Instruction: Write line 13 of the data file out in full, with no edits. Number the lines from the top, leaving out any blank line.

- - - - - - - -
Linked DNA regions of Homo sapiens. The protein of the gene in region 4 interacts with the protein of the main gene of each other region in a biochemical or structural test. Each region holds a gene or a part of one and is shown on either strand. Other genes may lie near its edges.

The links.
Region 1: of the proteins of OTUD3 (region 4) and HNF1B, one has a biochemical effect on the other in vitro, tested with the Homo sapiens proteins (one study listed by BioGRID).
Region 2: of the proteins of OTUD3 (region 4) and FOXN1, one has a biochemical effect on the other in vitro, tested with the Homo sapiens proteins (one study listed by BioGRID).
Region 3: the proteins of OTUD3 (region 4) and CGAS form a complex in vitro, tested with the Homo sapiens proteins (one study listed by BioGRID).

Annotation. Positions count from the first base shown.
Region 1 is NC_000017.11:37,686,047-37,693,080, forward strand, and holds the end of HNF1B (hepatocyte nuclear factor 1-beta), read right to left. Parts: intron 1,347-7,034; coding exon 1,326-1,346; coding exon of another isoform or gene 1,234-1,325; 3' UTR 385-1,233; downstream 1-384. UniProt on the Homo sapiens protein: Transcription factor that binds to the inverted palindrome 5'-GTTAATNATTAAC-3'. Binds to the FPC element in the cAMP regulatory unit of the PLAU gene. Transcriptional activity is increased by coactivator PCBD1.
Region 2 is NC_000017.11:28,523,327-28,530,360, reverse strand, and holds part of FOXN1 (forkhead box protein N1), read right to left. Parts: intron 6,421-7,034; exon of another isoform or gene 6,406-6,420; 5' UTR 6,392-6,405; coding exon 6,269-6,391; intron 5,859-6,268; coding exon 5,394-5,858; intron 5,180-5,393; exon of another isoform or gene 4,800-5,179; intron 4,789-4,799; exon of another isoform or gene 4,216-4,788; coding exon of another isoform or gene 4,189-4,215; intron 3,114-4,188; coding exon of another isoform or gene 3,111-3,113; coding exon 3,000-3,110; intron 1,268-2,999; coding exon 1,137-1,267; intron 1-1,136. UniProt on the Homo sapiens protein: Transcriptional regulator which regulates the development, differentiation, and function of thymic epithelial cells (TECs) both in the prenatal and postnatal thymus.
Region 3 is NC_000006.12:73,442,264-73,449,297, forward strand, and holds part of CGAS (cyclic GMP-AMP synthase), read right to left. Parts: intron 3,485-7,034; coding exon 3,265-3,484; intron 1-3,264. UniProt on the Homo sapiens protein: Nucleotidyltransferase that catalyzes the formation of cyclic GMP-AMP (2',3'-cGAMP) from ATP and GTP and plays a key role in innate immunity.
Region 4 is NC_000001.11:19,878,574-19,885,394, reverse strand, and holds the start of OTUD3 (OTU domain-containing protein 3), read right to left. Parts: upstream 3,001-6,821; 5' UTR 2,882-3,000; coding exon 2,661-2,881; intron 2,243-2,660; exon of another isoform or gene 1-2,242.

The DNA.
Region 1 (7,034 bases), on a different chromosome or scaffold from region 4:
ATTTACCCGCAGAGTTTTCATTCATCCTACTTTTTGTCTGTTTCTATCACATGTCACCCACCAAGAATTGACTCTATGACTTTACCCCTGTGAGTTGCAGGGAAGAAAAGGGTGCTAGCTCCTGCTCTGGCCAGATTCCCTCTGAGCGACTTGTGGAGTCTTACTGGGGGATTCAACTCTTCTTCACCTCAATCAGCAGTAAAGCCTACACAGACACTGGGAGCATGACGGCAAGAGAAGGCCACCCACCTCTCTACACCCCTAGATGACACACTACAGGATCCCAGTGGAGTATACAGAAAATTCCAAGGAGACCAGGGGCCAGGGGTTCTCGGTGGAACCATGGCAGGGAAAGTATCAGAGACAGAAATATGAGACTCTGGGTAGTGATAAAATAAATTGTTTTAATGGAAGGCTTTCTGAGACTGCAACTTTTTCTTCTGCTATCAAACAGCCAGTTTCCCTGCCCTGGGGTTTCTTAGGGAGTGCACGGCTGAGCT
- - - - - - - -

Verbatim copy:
ATTTACCCGCAGAGTTTTCATTCATCCTACTTTTTGTCTGTTTCTATCACATGTCACCCACCAAGAATTGACTCTATGACTTTACCCCTGTGAGTTGCAGGGAAGAAAAGGGTGCTAGCTCCTGCTCTGGCCAGATTCCCTCTGAGCGACTTGTGGAGTCTTACTGGGGGATTCAACTCTTCTTCACCTCAATCAGCAGTAAAGCCTACACAGACACTGGGAGCATGACGGCAAGAGAAGGCCACCCACCTCTCTACACCCCTAGATGACACACTACAGGATCCCAGTGGAGTATACAGAAAATTCCAAGGAGACCAGGGGCCAGGGGTTCTCGGTGGAACCATGGCAGGGAAAGTATCAGAGACAGAAATATGAGACTCTGGGTAGTGATAAAATAAATTGTTTTAATGGAAGGCTTTCTGAGACTGCAACTTTTTCTTCTGCTATCAAACAGCCAGTTTCCCTGCCCTGGGGTTTCTTAGGGAGTGCACGGCTGAGCT